Published Date: 17 October 2008
By Staff reporter

An appeal has been made to open up a network of secret passages under Derry’s historic walls.

The fabled tunnels are said to have been used by Irish Chieftain, Owen Roe O’Neill to negotiate with the Parliamentarians during the `forgotten’ siege of Derry in 1649.

Now, centuries after the passages were sealed, there have been calls to open them up as a major tourism draw to the city.

Former Navy Commander Peter Campbell, of The Honourable The Irish Society – who can trace his family history to the architect of Derry’s walls in the 1620s (Peter Benson) – has appealed for the passages to be promoted as part of the city’s rich heritage.

“What I do think is we ought to open them up because everyone loves a secret passage. I think it would be terrific have it opened up – it would have great tourist potential.”

A spokesperson for the Northern Ireland Environment Agency’s Built Heritage department, which has guardianship of the walls, confirmed that there were many reports of “siege tunnels”.

However, she explained that many are in “private ownership and in variable condition”, making it “difficult” to open them to the public.

However, the NIEA is currently looking at making one tunnel more publicly accessible – the Sally-port which runs through the walls in the area of St. Columb’s Cathedral.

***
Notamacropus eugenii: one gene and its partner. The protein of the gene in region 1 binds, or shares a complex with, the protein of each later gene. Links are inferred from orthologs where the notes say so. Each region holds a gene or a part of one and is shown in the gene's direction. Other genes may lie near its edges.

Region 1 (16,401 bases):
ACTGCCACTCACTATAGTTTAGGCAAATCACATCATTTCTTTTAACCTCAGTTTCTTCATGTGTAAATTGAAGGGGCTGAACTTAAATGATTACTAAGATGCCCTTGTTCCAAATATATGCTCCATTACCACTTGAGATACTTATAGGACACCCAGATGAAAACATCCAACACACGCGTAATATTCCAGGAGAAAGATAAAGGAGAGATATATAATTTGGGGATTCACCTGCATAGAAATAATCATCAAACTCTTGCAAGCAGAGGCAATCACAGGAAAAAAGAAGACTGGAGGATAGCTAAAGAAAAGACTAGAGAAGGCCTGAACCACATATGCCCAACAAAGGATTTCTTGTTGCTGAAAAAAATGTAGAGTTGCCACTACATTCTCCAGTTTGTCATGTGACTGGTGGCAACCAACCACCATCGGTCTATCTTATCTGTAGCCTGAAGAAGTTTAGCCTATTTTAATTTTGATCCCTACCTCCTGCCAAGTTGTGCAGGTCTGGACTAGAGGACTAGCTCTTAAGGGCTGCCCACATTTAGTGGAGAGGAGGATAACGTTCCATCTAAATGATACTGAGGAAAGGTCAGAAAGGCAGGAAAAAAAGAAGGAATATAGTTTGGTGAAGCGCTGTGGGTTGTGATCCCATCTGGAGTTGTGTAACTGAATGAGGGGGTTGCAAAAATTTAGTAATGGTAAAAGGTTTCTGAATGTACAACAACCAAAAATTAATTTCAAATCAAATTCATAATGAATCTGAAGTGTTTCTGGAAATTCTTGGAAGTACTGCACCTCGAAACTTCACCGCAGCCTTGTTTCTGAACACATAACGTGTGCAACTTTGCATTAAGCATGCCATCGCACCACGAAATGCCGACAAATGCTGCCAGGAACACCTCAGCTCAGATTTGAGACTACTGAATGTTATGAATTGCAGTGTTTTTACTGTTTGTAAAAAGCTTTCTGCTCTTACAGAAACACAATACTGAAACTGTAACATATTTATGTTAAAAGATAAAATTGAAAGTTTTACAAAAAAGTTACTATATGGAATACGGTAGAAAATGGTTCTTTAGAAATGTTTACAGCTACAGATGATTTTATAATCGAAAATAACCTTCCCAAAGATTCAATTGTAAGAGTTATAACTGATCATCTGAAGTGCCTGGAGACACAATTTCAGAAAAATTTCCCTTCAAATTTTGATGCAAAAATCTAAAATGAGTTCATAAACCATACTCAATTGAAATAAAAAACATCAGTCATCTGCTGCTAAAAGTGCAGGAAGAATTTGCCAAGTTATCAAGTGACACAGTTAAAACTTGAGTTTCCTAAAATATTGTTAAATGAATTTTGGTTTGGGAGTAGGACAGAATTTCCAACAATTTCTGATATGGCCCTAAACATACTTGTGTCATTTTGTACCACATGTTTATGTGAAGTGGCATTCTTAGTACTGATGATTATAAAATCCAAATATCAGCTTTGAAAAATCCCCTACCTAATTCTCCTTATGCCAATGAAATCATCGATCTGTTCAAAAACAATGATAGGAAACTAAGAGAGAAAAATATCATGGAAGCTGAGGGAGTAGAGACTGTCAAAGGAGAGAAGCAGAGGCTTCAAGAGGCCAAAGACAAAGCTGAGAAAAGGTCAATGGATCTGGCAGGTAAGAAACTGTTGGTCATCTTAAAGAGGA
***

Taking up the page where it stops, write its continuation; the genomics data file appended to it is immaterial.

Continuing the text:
“NIEA and Derry City Council have recently been giving consideration as to how this important part of the history of the walls can be made more accessible for the public and would hope to address this issue in the near future.”

The full article contains 271 words and appears in Journal Friday DER Edition newspaper.

I reckon it would be quite interesting for visitors to the City to see these tunnels, or at least as much as physically possible, in the same way the underground carverns and tunnels are open to the public in Edinburgh. As far as ownership is concerned that hasn’t stopped government agencies taking over or buying the land or property and there is legislation in place to faciltate that.

It really comes down to money. I don’t think that money, or lack of it, should prevent at least some sizeable amounts of these important historical passageways from being available as a tourist attraction. I also think that the money could be recuperated over time and may, with good management, become a good investment.

I suspect the NIEA just can’t be arsed.